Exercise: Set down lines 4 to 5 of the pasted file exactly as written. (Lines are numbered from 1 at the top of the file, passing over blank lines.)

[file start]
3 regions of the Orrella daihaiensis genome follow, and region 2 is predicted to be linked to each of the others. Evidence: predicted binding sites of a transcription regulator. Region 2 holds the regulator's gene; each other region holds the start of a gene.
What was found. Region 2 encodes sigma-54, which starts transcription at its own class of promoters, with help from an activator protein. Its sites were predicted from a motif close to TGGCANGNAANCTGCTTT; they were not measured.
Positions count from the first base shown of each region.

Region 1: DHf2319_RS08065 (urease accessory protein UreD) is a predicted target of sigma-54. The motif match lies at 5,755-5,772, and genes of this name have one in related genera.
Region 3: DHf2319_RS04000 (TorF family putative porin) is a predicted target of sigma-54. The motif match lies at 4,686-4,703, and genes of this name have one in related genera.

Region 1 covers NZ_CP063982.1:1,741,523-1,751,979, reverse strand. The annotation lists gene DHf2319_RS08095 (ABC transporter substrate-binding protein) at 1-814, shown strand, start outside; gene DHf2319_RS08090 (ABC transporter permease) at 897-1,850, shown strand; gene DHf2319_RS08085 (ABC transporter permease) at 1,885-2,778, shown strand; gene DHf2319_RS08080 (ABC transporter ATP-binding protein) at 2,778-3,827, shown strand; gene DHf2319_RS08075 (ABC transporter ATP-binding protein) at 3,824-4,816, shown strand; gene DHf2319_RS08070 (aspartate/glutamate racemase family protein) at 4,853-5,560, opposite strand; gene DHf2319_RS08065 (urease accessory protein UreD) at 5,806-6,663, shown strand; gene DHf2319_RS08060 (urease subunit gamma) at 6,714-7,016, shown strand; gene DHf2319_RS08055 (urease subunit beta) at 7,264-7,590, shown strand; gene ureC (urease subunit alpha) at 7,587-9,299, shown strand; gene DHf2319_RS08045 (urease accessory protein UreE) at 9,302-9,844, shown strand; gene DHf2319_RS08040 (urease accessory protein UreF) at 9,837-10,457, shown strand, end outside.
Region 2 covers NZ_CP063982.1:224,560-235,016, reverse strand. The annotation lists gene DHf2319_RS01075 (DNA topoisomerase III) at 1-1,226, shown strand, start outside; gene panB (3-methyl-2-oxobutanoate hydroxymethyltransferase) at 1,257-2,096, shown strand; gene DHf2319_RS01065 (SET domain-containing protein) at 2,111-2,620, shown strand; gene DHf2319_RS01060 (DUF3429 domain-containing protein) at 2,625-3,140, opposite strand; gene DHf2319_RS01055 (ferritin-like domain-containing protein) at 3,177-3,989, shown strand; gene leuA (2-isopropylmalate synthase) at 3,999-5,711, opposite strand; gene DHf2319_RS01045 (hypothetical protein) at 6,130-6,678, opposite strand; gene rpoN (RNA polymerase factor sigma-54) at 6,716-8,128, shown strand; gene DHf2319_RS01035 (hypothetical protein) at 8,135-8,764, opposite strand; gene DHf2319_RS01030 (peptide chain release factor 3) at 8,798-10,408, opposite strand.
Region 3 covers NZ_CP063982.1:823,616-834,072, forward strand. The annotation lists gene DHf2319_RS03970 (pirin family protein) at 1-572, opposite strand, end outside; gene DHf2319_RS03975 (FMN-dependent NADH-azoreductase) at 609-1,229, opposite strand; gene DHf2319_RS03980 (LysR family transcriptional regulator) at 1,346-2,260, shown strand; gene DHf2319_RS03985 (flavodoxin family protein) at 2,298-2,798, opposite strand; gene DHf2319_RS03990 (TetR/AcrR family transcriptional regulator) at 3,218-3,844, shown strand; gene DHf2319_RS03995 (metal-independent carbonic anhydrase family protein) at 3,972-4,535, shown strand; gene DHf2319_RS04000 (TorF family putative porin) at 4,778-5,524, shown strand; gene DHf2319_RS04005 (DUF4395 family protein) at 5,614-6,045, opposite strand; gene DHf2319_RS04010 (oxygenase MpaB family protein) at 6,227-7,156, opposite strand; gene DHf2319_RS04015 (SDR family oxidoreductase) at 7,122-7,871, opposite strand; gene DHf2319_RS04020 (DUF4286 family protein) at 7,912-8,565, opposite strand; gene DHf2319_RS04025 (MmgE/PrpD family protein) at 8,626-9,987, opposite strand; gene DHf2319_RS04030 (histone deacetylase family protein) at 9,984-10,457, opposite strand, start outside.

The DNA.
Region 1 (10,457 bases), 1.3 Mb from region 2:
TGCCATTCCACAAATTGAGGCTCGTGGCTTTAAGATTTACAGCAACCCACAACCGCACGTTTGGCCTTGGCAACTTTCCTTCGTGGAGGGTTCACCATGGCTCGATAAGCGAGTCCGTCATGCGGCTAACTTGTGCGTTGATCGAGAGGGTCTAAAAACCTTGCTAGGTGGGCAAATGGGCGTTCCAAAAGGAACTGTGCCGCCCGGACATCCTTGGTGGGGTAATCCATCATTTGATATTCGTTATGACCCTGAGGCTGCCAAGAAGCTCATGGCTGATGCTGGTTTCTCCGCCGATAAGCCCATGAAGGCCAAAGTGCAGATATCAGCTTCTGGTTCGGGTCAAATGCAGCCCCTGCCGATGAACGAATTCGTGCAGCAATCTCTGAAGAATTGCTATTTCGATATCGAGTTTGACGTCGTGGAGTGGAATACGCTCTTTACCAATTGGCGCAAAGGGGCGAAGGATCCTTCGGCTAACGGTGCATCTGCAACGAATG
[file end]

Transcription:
Region 1: DHf2319_RS08065 (urease accessory protein UreD) is a predicted target of sigma-54. The motif match lies at 5,755-5,772, and genes of this name have one in related genera.
Region 3: DHf2319_RS04000 (TorF family putative porin) is a predicted target of sigma-54. The motif match lies at 4,686-4,703, and genes of this name have one in related genera.